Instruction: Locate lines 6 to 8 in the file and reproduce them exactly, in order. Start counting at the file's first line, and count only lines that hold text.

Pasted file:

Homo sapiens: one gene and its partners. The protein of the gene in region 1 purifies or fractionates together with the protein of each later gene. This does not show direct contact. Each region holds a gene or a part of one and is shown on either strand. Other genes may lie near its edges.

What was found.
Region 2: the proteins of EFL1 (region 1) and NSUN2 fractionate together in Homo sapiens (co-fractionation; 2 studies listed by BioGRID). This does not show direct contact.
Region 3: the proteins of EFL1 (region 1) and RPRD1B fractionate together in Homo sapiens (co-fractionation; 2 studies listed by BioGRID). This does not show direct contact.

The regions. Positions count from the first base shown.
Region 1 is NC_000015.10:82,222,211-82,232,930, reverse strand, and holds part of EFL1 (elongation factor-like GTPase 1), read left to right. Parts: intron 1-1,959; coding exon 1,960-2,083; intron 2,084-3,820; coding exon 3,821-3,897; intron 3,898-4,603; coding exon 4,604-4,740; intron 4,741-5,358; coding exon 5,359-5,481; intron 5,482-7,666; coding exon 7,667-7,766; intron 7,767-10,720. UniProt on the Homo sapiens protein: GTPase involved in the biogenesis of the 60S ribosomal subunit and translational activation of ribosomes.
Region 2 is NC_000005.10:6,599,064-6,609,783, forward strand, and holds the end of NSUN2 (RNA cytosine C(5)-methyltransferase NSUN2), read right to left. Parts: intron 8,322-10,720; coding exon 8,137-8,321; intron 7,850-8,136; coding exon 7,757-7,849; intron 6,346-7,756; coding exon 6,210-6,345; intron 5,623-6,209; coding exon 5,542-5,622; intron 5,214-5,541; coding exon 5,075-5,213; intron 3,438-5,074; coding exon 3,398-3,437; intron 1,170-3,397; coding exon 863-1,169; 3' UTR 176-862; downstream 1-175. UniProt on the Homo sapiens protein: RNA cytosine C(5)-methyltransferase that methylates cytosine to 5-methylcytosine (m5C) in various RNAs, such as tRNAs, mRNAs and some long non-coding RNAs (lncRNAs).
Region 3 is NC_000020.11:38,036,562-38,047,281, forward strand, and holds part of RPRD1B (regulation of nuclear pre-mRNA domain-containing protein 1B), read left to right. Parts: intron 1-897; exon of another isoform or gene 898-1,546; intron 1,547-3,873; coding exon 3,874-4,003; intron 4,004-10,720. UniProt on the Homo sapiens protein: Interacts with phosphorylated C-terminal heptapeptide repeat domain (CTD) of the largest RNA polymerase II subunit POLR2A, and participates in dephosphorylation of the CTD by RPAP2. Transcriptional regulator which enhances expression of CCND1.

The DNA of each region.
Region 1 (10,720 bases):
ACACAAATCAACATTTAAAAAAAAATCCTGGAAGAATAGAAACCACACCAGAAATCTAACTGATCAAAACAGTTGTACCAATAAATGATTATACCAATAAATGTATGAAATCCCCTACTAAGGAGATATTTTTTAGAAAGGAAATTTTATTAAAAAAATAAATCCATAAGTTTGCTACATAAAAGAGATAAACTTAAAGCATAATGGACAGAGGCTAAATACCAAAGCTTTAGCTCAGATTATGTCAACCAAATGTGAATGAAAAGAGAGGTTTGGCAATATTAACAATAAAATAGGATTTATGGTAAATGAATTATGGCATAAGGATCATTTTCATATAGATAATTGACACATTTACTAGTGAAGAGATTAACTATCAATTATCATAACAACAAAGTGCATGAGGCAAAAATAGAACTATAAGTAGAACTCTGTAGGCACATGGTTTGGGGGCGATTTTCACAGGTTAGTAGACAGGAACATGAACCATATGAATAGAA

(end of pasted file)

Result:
Region 1 is NC_000015.10:82,222,211-82,232,930, reverse strand, and holds part of EFL1 (elongation factor-like GTPase 1), read left to right. Parts: intron 1-1,959; coding exon 1,960-2,083; intron 2,084-3,820; coding exon 3,821-3,897; intron 3,898-4,603; coding exon 4,604-4,740; intron 4,741-5,358; coding exon 5,359-5,481; intron 5,482-7,666; coding exon 7,667-7,766; intron 7,767-10,720. UniProt on the Homo sapiens protein: GTPase involved in the biogenesis of the 60S ribosomal subunit and translational activation of ribosomes.
Region 2 is NC_000005.10:6,599,064-6,609,783, forward strand, and holds the end of NSUN2 (RNA cytosine C(5)-methyltransferase NSUN2), read right to left. Parts: intron 8,322-10,720; coding exon 8,137-8,321; intron 7,850-8,136; coding exon 7,757-7,849; intron 6,346-7,756; coding exon 6,210-6,345; intron 5,623-6,209; coding exon 5,542-5,622; intron 5,214-5,541; coding exon 5,075-5,213; intron 3,438-5,074; coding exon 3,398-3,437; intron 1,170-3,397; coding exon 863-1,169; 3' UTR 176-862; downstream 1-175. UniProt on the Homo sapiens protein: RNA cytosine C(5)-methyltransferase that methylates cytosine to 5-methylcytosine (m5C) in various RNAs, such as tRNAs, mRNAs and some long non-coding RNAs (lncRNAs).
Region 3 is NC_000020.11:38,036,562-38,047,281, forward strand, and holds part of RPRD1B (regulation of nuclear pre-mRNA domain-containing protein 1B), read left to right. Parts: intron 1-897; exon of another isoform or gene 898-1,546; intron 1,547-3,873; coding exon 3,874-4,003; intron 4,004-10,720. UniProt on the Homo sapiens protein: Interacts with phosphorylated C-terminal heptapeptide repeat domain (CTD) of the largest RNA polymerase II subunit POLR2A, and participates in dephosphorylation of the CTD by RPAP2. Transcriptional regulator which enhances expression of CCND1.